Spectacular blooms in countless colours and fantastic petal form, the family Peonia is a treasure trove of gems, guaranteed to embellish even the smallest of gardens.
Spectacular Plant with Healing Powers
Peonies, are the patient hardy perennial plants we know from grandmother’s or farmer’s gardens. Faithfully each year at Pentecost, they unfold their ball-like buds into spectacular rose-like blooms of many colours. Many of these peonies are the native Peonia officinalis or Peonia mascula revered throughout European history more for their healing prowess, than for their beauty. Peon pupil of Aesculapius’ God of Medicine (as the Greek myth goes), found and employed the curing plant peonia . Hearing of Peon's success, Ascepulius in a rage of professional jealousy had his pupil murdered. Peon, thanks to Pluto was gifted immortality living on in the healing plant that bears his name.
The King and his Ministers
Like roses, peonies profited by arrival to nineteenth century Europe, of the herbaceous peonies from China. Like roses, the promise of new genetic input ignited French breeders into a flurry of activity. They produced a flush of flamboyant French varieties and still familiar in peony catalogues like 'Felix Crousse' and 'Sarah Bernhardt'. Procuring the most coveted of all peonies the “tree peony” was another and a not so easy matter. Native to China, tree peonies were permanent favourites of Chinese Emperors and warmly called Hua Wang, “King of Flowers”. The Chinese herbaceous varieties on the other hand were called with respect, Hua Leang, “The King’s Ministers”. The peony, not the rose was always the most loved flower and inspirational motive for Oriental art. Only now, these last two decades since China has opened her commercial doors can gardeners more easily add breathtaking specimens with poetic names like 'Ying Luon Boa Zhu' (necklace with precious pearls).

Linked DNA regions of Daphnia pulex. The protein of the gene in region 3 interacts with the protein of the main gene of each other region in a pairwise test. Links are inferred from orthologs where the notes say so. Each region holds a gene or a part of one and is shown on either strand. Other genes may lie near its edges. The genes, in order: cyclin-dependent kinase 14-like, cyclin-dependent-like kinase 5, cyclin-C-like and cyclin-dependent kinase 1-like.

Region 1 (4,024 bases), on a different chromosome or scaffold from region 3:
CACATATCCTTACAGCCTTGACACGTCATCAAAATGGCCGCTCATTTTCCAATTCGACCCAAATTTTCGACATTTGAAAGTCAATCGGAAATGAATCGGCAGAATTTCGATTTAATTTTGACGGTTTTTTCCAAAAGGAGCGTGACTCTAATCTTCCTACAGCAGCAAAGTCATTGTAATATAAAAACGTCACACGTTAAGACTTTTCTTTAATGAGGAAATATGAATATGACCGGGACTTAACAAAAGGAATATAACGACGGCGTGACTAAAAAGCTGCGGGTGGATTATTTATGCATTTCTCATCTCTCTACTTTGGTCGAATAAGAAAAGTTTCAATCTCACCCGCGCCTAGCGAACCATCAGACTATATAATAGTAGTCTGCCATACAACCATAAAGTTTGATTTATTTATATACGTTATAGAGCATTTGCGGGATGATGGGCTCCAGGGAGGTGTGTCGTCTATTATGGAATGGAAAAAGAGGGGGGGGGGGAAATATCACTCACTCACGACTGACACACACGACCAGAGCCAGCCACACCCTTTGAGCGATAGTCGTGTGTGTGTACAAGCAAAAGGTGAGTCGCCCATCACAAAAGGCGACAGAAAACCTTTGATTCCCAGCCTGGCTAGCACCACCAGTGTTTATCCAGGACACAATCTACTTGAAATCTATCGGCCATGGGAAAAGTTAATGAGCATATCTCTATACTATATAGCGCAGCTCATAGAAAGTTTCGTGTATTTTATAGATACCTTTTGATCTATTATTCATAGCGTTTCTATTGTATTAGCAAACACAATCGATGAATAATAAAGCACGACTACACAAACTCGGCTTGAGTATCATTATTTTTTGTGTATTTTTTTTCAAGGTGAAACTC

A quiet revolution is happening to the way modern gardeners think about peonies. Magnificent plants, with climate change robustness and low care features, are our demands. No wonder we are giving this genus that fell out of fashion last century, a serious second thought. Peonies are the “hardiest and longest-living perennials in our gardens, with wonderful long-lasting foliage”, enthuses Josef Etzinger nurseryman and keeper of Feldweber’s notable peony collection. Few plants can match their flower form and colour nuances (over 1400!). Of course we are able to instantly recognise the peonies of grandmother’s garden: the (native to Europe) Peonia officialis or P. Masculain pink, white or red varieties that unfold their ball-like buds into ballerina-beauties reliably each Pentecost (the fifty days after Easter).
Spectacular as the peony is, the major weakness critics have is the short-lived, non-repeating blooms that need staking when wet. The late garden virtuoso Christopher Lloyd complained in his column, his favourite reached its climax between dawn and lunchtime inevitably on the day he was not at home. The breakthrough hybridising of a tree and herbaceous peony by Japanese Dr. Itoh has created a race of “longer flowering, stouter (until summer) and stouter,” explains Etzinger and has added “bigger, more delicate blooms in sumptuous yellows but still with the herbaceous habit of dying down in winter”.
Getting the best out of Peonies
“Be sure” advises Etzinger to cap all foliage at ground level before winter to avoid disease risk.” The future of the Itoh or Intersectional Hybrids (both identical) according to Roy Klehm of the famous American peony growing dynasty and ex-Chairman of the American Peony Society, is bright (Itoh Hybrids are the breed of peonies that brings the missing colour yellow into the peonies treasure trove). The breeding work of Roy and his father Carl with the original Chinese peony, Peonia lactifloria have given peony-lovers an astonishing bouquet of new and now very famous beauties: 'Cheddar Charm', 'Bowl of Cream' or 'Raspberry Sundae' all named by Roy by his father’s insistence “after food”. "Food," prompted father Carl “is easier to remember”.
Newer peonies are the ones to go for, urges Roy Klehm “they are in the garden for the long haul (at least your lifetime), so choose exciting ones”. Pay attention to flowering times and plant a selection that will flower from April until June. Vital (so Etzinger), “is a visit to nurseries in May to see them in full bloom”. Favourites ordered now will be delivered as bare root plants in autumn. Good stock, roots with 3 to 4 “eyes” (each holding a flower) will light up the garden with glittering treasure for decades to come.